RouletteNothing happens without ideas, and curiosity is what leads to the best ideas. You have to go through a lot of ideas before you find that magical one that both excites you and works. That search can sometimes take a lifetime and the search is what many people don’t understand about entrepreneurs. In my interview with Gary Vaynerchuk he said he has ideas “24/7.” But he doesn’t blindly follow all of them or most of them or even some of them. He said that if the idea sticks around for a while, just won’t leave his mind, then he’ll follow it.

Which takes me to the idea of risk. Acting on any new idea has risk associated with it but there is a difference between being risky and taking a risk. Being risky is doing something without much thought or planning. Taking a risk is researching, learning as much as you can, turning the unknown into the known so that surprises are minimal, and then going for it. One approach is dangerous the other is smart.

A lot of people confuse this penchant for risk as gambling but gambling is a loser’s game, gambling is a game of chance and successful entrepreneurs work hard to reduce chance. You can’t eliminate chance but there comes a tipping point when risk has been reduced to the point that action makes sense. This is why I put the following quote in my book: “I have always found that if I move with seventy five per cent or more of the facts that I usually never regret it. It’s the guys who wait to have everything perfect that drive you crazy.” That was Lee Iococca, the former CEO of Chrysler and that is the difference between someone who sees entrepreneurship as risky, as gambling, and someone who understands risk and works to make it less risky.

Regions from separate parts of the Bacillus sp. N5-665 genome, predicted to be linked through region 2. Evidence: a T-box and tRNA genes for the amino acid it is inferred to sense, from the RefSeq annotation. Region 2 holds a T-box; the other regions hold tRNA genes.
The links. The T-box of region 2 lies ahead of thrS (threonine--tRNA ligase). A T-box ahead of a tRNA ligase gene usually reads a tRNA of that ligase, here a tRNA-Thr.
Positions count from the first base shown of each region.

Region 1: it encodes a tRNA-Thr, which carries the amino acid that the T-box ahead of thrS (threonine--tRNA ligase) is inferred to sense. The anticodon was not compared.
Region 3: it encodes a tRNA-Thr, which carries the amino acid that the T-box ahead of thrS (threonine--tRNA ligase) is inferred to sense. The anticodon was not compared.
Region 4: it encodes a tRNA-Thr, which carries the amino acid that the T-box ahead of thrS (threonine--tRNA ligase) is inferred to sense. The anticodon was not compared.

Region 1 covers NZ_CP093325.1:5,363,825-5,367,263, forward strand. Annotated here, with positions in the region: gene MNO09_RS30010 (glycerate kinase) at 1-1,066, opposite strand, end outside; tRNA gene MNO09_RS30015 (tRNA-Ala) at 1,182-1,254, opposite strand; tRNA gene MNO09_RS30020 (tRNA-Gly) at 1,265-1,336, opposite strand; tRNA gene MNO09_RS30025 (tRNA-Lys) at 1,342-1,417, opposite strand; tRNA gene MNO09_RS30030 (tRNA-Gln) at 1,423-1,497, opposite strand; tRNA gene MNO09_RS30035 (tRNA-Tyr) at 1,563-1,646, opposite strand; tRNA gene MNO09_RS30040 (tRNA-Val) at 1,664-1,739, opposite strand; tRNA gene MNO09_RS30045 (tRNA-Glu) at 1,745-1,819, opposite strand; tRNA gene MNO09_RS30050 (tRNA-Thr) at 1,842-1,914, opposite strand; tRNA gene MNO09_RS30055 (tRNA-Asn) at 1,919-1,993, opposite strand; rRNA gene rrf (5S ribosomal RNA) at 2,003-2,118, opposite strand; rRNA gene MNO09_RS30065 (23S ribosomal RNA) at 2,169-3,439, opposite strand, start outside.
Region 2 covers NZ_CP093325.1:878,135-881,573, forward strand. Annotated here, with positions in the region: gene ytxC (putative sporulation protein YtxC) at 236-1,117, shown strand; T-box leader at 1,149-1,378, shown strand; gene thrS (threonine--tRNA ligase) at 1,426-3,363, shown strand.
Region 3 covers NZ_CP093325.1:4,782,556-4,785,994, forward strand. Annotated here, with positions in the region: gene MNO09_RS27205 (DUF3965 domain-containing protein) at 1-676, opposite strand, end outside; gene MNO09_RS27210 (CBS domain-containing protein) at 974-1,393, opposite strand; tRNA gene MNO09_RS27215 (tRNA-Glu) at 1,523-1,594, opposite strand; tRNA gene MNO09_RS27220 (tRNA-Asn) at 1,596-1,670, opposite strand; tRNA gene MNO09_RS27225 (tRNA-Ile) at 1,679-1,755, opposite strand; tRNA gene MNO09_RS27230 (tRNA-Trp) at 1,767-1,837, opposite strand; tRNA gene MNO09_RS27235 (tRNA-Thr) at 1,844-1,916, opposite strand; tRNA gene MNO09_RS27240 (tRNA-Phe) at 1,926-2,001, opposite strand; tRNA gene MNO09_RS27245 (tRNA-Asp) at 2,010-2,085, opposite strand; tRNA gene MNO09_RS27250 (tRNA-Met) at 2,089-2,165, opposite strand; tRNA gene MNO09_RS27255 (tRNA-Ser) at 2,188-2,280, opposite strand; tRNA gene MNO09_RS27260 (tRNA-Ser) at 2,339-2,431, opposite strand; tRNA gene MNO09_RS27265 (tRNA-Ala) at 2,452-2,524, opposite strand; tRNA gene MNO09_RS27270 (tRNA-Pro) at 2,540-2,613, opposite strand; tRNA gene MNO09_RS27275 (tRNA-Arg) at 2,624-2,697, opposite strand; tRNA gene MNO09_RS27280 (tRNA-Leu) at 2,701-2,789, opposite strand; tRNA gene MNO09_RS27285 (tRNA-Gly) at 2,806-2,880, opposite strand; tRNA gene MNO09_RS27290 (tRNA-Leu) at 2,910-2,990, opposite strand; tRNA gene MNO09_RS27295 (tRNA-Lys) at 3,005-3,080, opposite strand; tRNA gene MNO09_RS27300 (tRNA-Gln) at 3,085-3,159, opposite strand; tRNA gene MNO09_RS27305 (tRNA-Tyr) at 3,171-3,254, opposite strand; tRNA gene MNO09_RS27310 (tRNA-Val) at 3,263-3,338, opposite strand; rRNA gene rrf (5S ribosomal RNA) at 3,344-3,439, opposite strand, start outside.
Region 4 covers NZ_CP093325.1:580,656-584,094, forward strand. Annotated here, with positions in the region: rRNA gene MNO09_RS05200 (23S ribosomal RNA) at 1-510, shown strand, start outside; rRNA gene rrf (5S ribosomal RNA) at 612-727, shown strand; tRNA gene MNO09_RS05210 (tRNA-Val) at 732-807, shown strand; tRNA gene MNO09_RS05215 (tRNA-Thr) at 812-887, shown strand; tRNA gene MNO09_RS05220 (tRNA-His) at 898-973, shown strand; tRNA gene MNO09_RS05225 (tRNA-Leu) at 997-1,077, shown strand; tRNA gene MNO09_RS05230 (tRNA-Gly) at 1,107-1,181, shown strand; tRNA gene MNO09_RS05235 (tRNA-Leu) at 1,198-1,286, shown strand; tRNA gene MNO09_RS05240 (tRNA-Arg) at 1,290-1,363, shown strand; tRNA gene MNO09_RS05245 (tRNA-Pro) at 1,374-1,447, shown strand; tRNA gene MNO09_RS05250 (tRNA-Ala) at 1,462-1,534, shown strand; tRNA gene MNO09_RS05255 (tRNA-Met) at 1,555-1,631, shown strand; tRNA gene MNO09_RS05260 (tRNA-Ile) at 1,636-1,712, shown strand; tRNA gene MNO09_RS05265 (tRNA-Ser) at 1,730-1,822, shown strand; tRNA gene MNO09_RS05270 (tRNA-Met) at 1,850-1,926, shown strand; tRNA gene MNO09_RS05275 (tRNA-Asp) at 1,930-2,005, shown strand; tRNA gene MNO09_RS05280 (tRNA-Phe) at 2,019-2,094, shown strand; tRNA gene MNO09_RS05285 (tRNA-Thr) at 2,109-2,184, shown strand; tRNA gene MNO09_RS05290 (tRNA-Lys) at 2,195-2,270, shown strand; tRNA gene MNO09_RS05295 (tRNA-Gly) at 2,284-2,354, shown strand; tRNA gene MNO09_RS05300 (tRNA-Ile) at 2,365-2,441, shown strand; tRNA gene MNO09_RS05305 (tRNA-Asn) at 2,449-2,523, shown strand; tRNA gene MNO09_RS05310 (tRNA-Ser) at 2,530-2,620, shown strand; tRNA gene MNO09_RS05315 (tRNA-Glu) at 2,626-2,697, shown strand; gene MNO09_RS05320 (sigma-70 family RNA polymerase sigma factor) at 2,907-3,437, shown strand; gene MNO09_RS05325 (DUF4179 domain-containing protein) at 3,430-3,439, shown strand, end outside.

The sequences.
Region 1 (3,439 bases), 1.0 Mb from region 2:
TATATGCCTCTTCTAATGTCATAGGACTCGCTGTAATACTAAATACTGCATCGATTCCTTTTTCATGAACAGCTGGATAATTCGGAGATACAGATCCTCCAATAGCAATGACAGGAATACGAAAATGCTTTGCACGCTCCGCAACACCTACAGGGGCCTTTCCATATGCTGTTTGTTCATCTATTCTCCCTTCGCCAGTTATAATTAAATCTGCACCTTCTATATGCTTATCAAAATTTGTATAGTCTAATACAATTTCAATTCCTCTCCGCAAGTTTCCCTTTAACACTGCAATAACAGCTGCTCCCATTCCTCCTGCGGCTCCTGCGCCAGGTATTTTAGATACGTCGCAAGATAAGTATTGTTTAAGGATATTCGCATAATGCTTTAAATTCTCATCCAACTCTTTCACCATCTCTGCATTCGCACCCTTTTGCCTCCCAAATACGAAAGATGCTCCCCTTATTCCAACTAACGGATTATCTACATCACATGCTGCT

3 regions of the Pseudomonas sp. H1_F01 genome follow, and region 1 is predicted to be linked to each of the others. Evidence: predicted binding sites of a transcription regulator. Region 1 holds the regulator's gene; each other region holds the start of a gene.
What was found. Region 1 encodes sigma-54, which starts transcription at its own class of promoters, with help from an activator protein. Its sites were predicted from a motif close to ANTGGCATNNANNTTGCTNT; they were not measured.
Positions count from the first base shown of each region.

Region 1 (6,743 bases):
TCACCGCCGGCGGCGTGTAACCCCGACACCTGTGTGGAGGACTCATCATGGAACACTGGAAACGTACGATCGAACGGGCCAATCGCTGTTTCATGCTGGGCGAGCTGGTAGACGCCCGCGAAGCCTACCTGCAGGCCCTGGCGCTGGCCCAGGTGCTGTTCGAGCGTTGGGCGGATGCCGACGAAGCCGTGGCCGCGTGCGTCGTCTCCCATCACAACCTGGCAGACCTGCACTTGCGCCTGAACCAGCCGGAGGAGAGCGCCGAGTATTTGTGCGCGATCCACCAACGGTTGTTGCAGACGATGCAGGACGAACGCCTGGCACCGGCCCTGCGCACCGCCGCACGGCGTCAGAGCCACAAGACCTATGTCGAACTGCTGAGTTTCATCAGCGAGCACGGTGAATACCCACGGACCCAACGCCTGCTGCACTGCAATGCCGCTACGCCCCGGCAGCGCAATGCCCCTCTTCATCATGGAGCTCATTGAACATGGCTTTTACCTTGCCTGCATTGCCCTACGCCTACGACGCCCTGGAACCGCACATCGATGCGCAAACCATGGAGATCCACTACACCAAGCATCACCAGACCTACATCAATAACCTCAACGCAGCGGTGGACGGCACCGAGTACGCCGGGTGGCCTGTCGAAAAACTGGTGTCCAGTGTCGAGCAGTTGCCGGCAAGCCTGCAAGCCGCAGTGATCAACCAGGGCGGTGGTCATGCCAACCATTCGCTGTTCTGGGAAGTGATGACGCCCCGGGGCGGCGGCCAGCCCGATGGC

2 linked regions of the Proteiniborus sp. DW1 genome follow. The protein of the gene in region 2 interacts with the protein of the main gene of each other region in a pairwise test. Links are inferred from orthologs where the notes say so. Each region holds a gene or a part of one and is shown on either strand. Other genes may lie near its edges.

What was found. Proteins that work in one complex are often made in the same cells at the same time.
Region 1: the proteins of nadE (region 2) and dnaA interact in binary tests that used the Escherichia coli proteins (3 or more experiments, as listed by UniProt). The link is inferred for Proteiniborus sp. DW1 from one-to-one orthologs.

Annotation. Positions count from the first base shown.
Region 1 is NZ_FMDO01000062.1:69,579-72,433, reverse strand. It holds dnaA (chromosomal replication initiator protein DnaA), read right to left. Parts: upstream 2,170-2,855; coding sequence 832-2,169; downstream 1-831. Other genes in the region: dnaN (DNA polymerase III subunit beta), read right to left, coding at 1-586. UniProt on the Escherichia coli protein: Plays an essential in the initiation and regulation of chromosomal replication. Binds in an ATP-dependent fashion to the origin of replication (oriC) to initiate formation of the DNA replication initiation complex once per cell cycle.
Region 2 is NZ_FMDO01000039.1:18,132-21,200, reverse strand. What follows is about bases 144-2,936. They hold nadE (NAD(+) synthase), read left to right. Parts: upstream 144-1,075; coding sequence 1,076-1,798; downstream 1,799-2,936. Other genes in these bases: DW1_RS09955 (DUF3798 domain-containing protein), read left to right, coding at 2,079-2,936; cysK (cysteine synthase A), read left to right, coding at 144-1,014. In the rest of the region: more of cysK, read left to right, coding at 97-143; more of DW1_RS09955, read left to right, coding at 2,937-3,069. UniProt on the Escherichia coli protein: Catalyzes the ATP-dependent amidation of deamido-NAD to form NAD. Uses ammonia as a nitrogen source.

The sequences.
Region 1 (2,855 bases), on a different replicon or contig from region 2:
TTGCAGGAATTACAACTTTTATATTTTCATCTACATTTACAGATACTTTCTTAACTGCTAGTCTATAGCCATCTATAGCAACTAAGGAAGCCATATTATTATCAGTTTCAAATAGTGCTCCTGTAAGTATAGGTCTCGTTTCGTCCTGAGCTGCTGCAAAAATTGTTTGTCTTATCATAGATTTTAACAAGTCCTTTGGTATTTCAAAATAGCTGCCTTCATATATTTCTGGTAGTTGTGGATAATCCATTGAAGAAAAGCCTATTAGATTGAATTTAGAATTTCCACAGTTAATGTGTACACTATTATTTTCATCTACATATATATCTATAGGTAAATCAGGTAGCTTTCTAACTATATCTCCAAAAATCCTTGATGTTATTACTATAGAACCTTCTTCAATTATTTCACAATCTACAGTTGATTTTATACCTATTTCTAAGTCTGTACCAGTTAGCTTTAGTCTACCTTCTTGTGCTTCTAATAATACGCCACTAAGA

The person who has to wait until all risk is eliminated will never be an entrepreneur, and the person who rushes in without thought or preparation won’t be successful, but the balance between these two extremes puts the odds in your favor. It’s why I ask What Next and why I work hard to answer that with facts.


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Finish Strong

 
finish-lineI don’t want to cross the finish line feeling half dead, I want to cross that line feeling victorious no matter what place I’m in.

I’m no coach or professional trainer but, as I work my way up to 13.1 miles in preparation for my first half marathon, I have a specific method to my treadmill workouts (it’s cold outside).

I always start slow (my current starting pace is 5 mph) and increase my speed as the run continues. When I reach a comfortable speed (currently 5.5 mph) I stay there for most of the run. On longer runs I will drop back to 5 mph and then build up to 5.5 or higher to finish.

The point is that I want to finish better than I started, and the important takeaway is that it’s a gradual but building process. The same is true in life and business. A business doesn’t go from $100,000 in revenue to a million overnight, they build up to it over time.

Sometimes it’s necessary to pull back, to intentionally slow down, so you can be fresh and have the energy needed to see the goal to the end. How many people and businesses keep the pedal to the floor but run out of stamina or money?

As I was increasing my speed on the treadmill I thought about what incremental changes I could make in my life, what could I do more of to get ahead. As I was dropping back to my starting speed I thought about what I could let up on so I could focus on more important things.

This gave me a whole new perspective and I wanted to get off the treadmill right then and get to work (ok, I just wanted the workout to be over). So I finished strong and turned my attention to other ways I’ll be sure to finish strong.


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Slow Motion Lottery

 
powerballI didn’t win the Powerball (I also didn’t play but my wife did) and to make matters worse, my net worth has taken a big hit so far this year as the stock market has cratered. If I were close to retirement I’d  be worried.StockDecline

People, so called experts (you know my feelings on experts), are saying stupid things like sell everything, or sell into any rally. Don’t listen.